In a decision in which Justice Clarence Thomas, a former chair of the EEOC, was the only dissenter, the Supreme Court reversed, finding that to prevail in such Title VII claims, an applicant had only to establish that her need for an accommodation was a motivating factor in the employer’s decision, and not that the employer had actual knowledge of the need. Unlike other antidiscrimination laws, § 2000e-2(a)(1) did not impose a knowledge requirement and focused on motive. To import a knowledge element was to rewrite the law. Addressing the argument that a neutral employment policy could not constitute intentional discrimination, the Court disagreed: Title VII did not mandate “mere neutrality with regard to religious practices” but gave them “favored treatment,” whereby employers had to give way to the need for an accommodation. Slip op. at 6–7. In sum, employers could not use an applicant’s religious practice, confirmed or otherwise, as a factor in their employment decisions.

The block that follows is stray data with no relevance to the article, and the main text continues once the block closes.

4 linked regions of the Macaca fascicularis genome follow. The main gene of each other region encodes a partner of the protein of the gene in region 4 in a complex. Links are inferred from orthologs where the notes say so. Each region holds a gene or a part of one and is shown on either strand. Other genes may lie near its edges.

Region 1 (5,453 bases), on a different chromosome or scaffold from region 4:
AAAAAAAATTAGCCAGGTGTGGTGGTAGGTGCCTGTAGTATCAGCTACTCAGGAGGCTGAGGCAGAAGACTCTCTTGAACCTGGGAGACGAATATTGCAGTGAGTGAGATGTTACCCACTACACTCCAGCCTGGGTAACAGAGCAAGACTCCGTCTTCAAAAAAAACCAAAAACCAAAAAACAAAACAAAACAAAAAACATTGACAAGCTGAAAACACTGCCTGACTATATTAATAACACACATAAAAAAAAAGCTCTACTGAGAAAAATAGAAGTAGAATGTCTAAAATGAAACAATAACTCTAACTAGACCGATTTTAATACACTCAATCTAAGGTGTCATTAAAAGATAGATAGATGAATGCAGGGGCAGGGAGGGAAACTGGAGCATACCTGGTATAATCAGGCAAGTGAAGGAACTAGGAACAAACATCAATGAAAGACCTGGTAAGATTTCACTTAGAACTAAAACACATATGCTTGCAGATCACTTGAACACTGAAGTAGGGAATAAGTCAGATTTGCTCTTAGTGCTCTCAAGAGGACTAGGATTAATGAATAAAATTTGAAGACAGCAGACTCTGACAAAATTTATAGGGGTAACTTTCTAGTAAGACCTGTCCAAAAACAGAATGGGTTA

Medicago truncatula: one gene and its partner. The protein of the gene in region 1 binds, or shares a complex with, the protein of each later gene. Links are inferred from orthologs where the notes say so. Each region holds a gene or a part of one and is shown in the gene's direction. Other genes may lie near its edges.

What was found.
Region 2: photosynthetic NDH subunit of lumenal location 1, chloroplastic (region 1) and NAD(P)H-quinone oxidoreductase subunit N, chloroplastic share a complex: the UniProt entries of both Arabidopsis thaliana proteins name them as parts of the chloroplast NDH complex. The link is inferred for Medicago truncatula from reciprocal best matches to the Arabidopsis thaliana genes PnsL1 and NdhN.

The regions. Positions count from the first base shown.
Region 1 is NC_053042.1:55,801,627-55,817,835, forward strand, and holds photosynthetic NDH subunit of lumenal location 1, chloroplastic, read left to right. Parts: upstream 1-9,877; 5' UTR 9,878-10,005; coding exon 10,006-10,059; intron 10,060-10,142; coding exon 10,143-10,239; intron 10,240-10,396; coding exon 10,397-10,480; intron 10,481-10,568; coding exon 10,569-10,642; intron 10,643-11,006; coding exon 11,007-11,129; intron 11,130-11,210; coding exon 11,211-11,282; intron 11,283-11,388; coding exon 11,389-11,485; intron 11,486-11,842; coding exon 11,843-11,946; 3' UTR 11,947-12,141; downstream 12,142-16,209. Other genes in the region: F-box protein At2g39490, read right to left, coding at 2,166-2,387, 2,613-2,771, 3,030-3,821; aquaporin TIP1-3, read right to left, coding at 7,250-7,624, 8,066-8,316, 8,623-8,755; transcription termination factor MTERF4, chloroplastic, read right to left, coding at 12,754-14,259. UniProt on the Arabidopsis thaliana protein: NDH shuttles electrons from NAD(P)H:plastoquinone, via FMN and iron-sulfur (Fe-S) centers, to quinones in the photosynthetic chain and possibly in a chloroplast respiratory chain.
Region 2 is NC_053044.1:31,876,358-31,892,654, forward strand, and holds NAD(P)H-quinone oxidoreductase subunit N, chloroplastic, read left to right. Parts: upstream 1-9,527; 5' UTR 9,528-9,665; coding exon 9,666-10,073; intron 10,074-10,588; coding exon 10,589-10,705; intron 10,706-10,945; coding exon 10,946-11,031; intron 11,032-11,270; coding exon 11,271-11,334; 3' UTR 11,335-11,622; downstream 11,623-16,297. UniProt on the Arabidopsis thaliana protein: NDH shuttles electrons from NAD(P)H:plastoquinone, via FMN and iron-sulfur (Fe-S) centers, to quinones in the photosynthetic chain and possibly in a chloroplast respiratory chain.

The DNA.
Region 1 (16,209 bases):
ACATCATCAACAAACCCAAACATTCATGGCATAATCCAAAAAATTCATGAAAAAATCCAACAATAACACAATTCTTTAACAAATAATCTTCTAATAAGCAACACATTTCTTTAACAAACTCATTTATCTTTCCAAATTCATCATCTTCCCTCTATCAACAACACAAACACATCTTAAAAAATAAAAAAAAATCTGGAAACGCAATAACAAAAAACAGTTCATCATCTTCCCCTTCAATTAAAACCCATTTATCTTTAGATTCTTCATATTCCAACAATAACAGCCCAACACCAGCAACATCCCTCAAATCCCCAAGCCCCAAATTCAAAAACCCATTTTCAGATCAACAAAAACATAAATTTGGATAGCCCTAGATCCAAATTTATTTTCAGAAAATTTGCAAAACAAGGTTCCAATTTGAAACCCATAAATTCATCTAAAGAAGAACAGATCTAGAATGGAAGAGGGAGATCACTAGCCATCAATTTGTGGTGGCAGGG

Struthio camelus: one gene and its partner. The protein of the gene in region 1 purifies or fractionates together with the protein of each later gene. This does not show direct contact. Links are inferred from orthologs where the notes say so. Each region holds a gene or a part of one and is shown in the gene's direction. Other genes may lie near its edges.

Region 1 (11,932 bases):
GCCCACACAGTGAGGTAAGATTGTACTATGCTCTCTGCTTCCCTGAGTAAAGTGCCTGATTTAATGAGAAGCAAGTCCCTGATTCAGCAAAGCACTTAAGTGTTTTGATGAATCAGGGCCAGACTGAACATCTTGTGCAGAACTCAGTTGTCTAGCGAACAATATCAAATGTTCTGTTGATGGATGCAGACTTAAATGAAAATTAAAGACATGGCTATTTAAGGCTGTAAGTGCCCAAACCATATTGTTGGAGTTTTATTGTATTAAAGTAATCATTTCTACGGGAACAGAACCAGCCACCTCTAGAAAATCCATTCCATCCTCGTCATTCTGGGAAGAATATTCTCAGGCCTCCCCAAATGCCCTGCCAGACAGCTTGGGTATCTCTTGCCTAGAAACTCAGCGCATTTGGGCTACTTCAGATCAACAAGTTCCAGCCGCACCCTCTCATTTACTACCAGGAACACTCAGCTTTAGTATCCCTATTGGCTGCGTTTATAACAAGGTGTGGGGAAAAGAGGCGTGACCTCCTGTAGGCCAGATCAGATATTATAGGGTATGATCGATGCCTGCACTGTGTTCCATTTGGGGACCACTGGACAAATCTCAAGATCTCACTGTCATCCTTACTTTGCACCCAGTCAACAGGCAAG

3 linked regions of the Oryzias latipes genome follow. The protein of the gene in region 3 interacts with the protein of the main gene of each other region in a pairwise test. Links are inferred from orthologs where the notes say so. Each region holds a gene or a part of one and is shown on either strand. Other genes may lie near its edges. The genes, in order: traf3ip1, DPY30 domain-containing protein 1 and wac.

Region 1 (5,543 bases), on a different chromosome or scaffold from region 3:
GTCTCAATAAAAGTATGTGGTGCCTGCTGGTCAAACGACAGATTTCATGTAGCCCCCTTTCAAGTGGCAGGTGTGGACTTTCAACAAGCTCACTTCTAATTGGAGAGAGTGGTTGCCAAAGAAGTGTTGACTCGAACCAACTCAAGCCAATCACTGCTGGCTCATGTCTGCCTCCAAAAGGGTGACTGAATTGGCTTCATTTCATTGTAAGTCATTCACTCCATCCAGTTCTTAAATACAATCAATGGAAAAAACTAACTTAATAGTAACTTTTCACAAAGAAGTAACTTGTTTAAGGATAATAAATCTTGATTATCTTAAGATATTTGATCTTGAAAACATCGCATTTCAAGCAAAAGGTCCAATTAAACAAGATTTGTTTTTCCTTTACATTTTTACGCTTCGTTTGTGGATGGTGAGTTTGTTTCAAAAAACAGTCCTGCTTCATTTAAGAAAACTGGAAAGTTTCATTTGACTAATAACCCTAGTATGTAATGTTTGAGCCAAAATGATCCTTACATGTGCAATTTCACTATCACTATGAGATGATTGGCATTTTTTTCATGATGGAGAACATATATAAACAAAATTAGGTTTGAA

In addition to the headline-grabbing decisions, this Term’s cases arguably had something of interest for everyone. Will the upcoming Term be as compelling? We’ll see.
1. Adam Liptak, Court’s Free-Speech Expansion Has Far-Reaching Consequences, N.Y. Times, Aug. 17, 2015, at http://www.nytimes.com/2015/08/18/us/politics/courts-free-speech-expansion-has-far-reaching-consequences.html?_r=2.
2. Norton v. City of Springfield, No. 13-3581 (7th Cir. Aug. 7, 2015); Cahaly v. Larosa, No. 14-1651 (4th Cir. Aug. 6, 2015), and Rideout v. Gardner, No. 14-cv-489-PB (D.N.H. Aug. 11, 2015).
3. Brief of Amicus Curiae of Pacific Legal Foundation, et al., at 4, available at http://object.cato.org/sites/cato.org/files/pubs/pdf/tex-dept-hca-merits-stage.pdf.